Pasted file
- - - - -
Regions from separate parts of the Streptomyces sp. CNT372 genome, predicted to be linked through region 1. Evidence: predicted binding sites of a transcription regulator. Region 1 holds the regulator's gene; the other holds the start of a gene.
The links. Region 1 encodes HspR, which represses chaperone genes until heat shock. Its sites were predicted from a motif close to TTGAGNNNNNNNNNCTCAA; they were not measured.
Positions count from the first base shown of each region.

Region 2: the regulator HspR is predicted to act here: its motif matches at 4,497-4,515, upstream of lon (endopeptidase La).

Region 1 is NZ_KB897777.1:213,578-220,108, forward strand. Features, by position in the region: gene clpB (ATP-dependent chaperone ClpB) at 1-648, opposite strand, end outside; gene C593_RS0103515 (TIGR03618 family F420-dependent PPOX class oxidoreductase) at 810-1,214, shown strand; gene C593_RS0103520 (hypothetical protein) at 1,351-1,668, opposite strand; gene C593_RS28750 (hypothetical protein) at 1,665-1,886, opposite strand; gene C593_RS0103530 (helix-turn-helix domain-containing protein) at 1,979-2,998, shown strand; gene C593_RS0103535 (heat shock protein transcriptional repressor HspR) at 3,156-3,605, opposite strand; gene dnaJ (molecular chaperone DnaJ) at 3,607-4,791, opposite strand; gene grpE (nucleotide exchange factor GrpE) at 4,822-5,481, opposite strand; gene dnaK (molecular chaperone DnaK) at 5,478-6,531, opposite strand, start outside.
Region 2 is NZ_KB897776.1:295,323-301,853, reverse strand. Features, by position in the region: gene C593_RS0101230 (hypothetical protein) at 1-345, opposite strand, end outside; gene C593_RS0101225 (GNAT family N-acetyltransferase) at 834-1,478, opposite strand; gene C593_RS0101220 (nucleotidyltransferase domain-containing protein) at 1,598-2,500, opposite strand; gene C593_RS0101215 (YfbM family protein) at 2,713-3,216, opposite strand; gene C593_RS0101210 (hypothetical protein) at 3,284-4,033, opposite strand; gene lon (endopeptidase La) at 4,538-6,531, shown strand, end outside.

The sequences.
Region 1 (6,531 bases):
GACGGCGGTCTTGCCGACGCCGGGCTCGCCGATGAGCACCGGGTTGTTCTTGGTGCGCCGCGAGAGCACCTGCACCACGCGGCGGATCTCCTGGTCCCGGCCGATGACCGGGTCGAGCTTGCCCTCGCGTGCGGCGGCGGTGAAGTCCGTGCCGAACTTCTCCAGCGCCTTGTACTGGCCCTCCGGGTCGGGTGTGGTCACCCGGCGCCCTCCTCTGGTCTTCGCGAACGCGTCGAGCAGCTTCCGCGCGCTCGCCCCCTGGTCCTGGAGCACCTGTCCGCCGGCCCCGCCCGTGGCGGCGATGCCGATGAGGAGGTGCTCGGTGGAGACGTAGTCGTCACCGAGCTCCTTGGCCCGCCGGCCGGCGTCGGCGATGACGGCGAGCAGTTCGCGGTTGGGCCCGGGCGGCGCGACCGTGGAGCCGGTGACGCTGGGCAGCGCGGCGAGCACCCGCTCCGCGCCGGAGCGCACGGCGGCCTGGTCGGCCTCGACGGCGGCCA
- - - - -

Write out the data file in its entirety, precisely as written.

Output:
Regions from separate parts of the Streptomyces sp. CNT372 genome, predicted to be linked through region 1. Evidence: predicted binding sites of a transcription regulator. Region 1 holds the regulator's gene; the other holds the start of a gene.
The links. Region 1 encodes HspR, which represses chaperone genes until heat shock. Its sites were predicted from a motif close to TTGAGNNNNNNNNNCTCAA; they were not measured.
Positions count from the first base shown of each region.

Region 2: the regulator HspR is predicted to act here: its motif matches at 4,497-4,515, upstream of lon (endopeptidase La).

Region 1 is NZ_KB897777.1:213,578-220,108, forward strand. Features, by position in the region: gene clpB (ATP-dependent chaperone ClpB) at 1-648, opposite strand, end outside; gene C593_RS0103515 (TIGR03618 family F420-dependent PPOX class oxidoreductase) at 810-1,214, shown strand; gene C593_RS0103520 (hypothetical protein) at 1,351-1,668, opposite strand; gene C593_RS28750 (hypothetical protein) at 1,665-1,886, opposite strand; gene C593_RS0103530 (helix-turn-helix domain-containing protein) at 1,979-2,998, shown strand; gene C593_RS0103535 (heat shock protein transcriptional repressor HspR) at 3,156-3,605, opposite strand; gene dnaJ (molecular chaperone DnaJ) at 3,607-4,791, opposite strand; gene grpE (nucleotide exchange factor GrpE) at 4,822-5,481, opposite strand; gene dnaK (molecular chaperone DnaK) at 5,478-6,531, opposite strand, start outside.
Region 2 is NZ_KB897776.1:295,323-301,853, reverse strand. Features, by position in the region: gene C593_RS0101230 (hypothetical protein) at 1-345, opposite strand, end outside; gene C593_RS0101225 (GNAT family N-acetyltransferase) at 834-1,478, opposite strand; gene C593_RS0101220 (nucleotidyltransferase domain-containing protein) at 1,598-2,500, opposite strand; gene C593_RS0101215 (YfbM family protein) at 2,713-3,216, opposite strand; gene C593_RS0101210 (hypothetical protein) at 3,284-4,033, opposite strand; gene lon (endopeptidase La) at 4,538-6,531, shown strand, end outside.

The sequences.
Region 1 (6,531 bases):
GACGGCGGTCTTGCCGACGCCGGGCTCGCCGATGAGCACCGGGTTGTTCTTGGTGCGCCGCGAGAGCACCTGCACCACGCGGCGGATCTCCTGGTCCCGGCCGATGACCGGGTCGAGCTTGCCCTCGCGTGCGGCGGCGGTGAAGTCCGTGCCGAACTTCTCCAGCGCCTTGTACTGGCCCTCCGGGTCGGGTGTGGTCACCCGGCGCCCTCCTCTGGTCTTCGCGAACGCGTCGAGCAGCTTCCGCGCGCTCGCCCCCTGGTCCTGGAGCACCTGTCCGCCGGCCCCGCCCGTGGCGGCGATGCCGATGAGGAGGTGCTCGGTGGAGACGTAGTCGTCACCGAGCTCCTTGGCCCGCCGGCCGGCGTCGGCGATGACGGCGAGCAGTTCGCGGTTGGGCCCGGGCGGCGCGACCGTGGAGCCGGTGACGCTGGGCAGCGCGGCGAGCACCCGCTCCGCGCCGGAGCGCACGGCGGCCTGGTCGGCCTCGACGGCGGCCA